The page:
Erika lives in New York City, where she holds a full-time, writing-intensive administrative job at The City University of New York.  A contributing editor for The Writer magazine and for Fiction Writers Review, Erika publishes The Practicing Writer, a free monthly newsletter for poets, fictionists, and writers of creative nonfiction. Her website is a rich and inviting resource for writers.

1. Erika, you switched from the freelancing/adjuncting route (as did I) to a Monday - Friday, 9-5 gig. For many writers, adjuncting and/or freelancing seem to be the default day jobs. Why the switch?

1A.  First, Aine, I just want to thank you for inviting me to your blog and for asking such wonderful questions.

After completing my MFA, I’d hoped to obtain a tenure-track college or university position teaching creative writing. I didn’t appreciate at the time how difficult it would be to get hired for that kind of job without having at least one published book to my credit. Freelancing and adjuncting helped support me while I pursued that elusive publishing goal.

But after a few years without a book deal, the instability of life as a freelancer and adjunct began to be too much. Plus, I was contemplating a move from the Boston area to New York, and I knew that if it had been hard to manage as a freelancer/adjunct in Boston, it would likely be even more difficult to do so in New York. It just seemed to be time to try something else—something with the stability (and health insurance!) of a Monday-Friday, 9-5 office job.

2.  In terms of your writing life, do you find one type of work setting (adjuncting) better or worse than the other (9-5).

2A.  I’m not sure I have a clear perspective on this right now. I have definitely grown as a writer since returning to a 9-5 job in ways I didn’t anticipate back when I was contemplating the move. For instance, I wasn’t writing poetry at all in my freelancing/adjuncting days. But that’s related to something else I’ve noticed: I seem to find it more difficult now to become immersed in longer-form projects. Because so much of my writing occurs in short bursts of time, I seem to be writing in shorter forms much more than I did in the past. The thoughts and images I want to write about are somehow more intense and urgent, and they seem to find expression best in compressed forms.

3.  I am excited to read that you write fiction, poetry and non-fiction. Are there times when you are more drawn to one genre than the other? Do certain topics lend themselves to certain genres for you?

3A.  Well, in a sense, this is tied to what I mentioned just above. But it’s interesting to me how certain topics seem to recur regardless of the genre. For instance, the experiences of my paternal grandparents—German Jews who immigrated to the United States in the late 1930s—and my perceptions of this family legacy have made their way into my short stories, poems, and essays.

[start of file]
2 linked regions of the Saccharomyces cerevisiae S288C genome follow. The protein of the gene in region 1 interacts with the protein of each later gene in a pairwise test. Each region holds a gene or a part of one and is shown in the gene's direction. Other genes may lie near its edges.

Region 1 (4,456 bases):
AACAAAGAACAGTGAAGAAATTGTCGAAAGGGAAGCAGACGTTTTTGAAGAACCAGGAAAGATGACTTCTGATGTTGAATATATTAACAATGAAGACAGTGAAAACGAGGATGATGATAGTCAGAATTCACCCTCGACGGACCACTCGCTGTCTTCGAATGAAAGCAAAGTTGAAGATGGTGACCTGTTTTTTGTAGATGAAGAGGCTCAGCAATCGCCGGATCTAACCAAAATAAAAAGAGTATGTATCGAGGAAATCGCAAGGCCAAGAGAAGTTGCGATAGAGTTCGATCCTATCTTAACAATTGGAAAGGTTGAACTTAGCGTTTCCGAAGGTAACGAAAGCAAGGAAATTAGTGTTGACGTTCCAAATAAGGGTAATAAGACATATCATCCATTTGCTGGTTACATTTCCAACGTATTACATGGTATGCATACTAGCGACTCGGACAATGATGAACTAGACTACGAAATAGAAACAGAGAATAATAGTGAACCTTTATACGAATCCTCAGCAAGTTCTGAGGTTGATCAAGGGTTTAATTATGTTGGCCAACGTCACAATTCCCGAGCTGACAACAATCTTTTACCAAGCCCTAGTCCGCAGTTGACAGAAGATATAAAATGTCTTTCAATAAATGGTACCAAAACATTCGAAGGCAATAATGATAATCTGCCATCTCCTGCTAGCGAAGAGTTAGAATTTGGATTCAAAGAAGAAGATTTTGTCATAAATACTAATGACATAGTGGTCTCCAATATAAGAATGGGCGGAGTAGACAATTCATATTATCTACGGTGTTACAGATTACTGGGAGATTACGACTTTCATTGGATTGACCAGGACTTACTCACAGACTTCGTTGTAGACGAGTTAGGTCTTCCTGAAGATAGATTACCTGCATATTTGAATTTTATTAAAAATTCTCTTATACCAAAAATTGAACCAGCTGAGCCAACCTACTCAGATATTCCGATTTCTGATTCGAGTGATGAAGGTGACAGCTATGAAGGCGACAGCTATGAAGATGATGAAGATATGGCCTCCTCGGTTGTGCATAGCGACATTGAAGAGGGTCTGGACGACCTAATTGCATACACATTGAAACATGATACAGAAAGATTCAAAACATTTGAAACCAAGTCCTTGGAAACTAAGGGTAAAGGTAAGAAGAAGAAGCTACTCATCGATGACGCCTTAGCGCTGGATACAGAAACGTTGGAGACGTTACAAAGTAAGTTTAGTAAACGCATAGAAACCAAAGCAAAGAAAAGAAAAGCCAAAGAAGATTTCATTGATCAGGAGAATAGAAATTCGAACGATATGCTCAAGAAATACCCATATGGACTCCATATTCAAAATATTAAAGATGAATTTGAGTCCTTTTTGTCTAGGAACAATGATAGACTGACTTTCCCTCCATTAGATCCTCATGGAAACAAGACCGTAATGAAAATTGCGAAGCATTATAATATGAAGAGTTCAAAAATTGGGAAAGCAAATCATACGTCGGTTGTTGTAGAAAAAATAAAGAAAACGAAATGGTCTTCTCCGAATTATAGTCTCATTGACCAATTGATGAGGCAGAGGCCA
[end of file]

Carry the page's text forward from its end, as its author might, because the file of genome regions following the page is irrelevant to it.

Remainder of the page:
4.  Tell us some more about your short fiction collection, Quiet Americans. I’d love to hear about the joys and challenges of making single stories into a complete collection.  We can assume that it’s not just a random placement of stories within the ms.? And how do you and the publisher decide which stories get to make the final cut for the collection?

4A.  The stories are grounded in the theme that I’ve just mentioned—the experiences of German-Jewish refugees in the United States and their descendants. As for the processes of selecting and sequencing the stories: All of that unfolded over time.

My case may be a little different, because my publisher initially expressed interest in my work as a collection. That is to say, he was aware that I had published a number of stories in literary journals and magazines, and he knew from his own experience how difficult it can be to get a collection published. He wondered if I had a collection already prepared that he might consider taking on. And since I had already spent so many years shaping (and re-shaping) the collection, and benefited from the advice of a couple of agents who’d been interested in it, the collection already had a structure and logic that my publisher appreciated. He was (and remains!) wonderfully supportive.

5. I think my readers would also love to hear about your publishing process. In this changing publishing environment, can you speak to the advantages (or not) of the independent, literary press?

5A. Quiet Americans owns its existence as a published collection to this new environment and to the possibilities now afforded to independent, literary presses. No question. So that is one significant advantage!

Obviously, it would be nice if every independent publisher had the resources and contacts of the larger houses. It would simply be easier to reach readers that way. But again, independent presses are now an increasingly viable option and ensuring that additional works of quality have a fighting chance in the literary marketplace. I see so much benefit in that, for authors and for readers.

6. What are your top 3 tips for transitioning or balancing between your day job and your writing life?

6A. Well, I’m frankly more interested in other people’s tips! But, for what they’re worth, here are mine:

  • Get up early! Seriously, there are only so many hours in the day. I always feel better if I've managed to get some writing done before I leave for the day job.
  • Get some exercise. After spending 40 hours each week at one desk, it isn’t always easy to settle in to start working at another one. Even a quick walk around the neighborhood will help. I also find that exercise helps “jog” my mind; it’s not uncommon for me to solve a writing problem or come up with a new idea while I’m walking or running.
  • Keep reading. Reading helps us stay inspired and keeps us learning. Even if you can squeeze in only a few pages before bed, make sure you get a daily dose of reading.

Thank you, Erika, for your thoughtful answers.

What about you, gentle reader (and writer)? Have you switched between adjunct teaching, freelancing or office-based positions? What blends or blended best with your creative writing life?

Copyright 2011-2014 Aine Greaney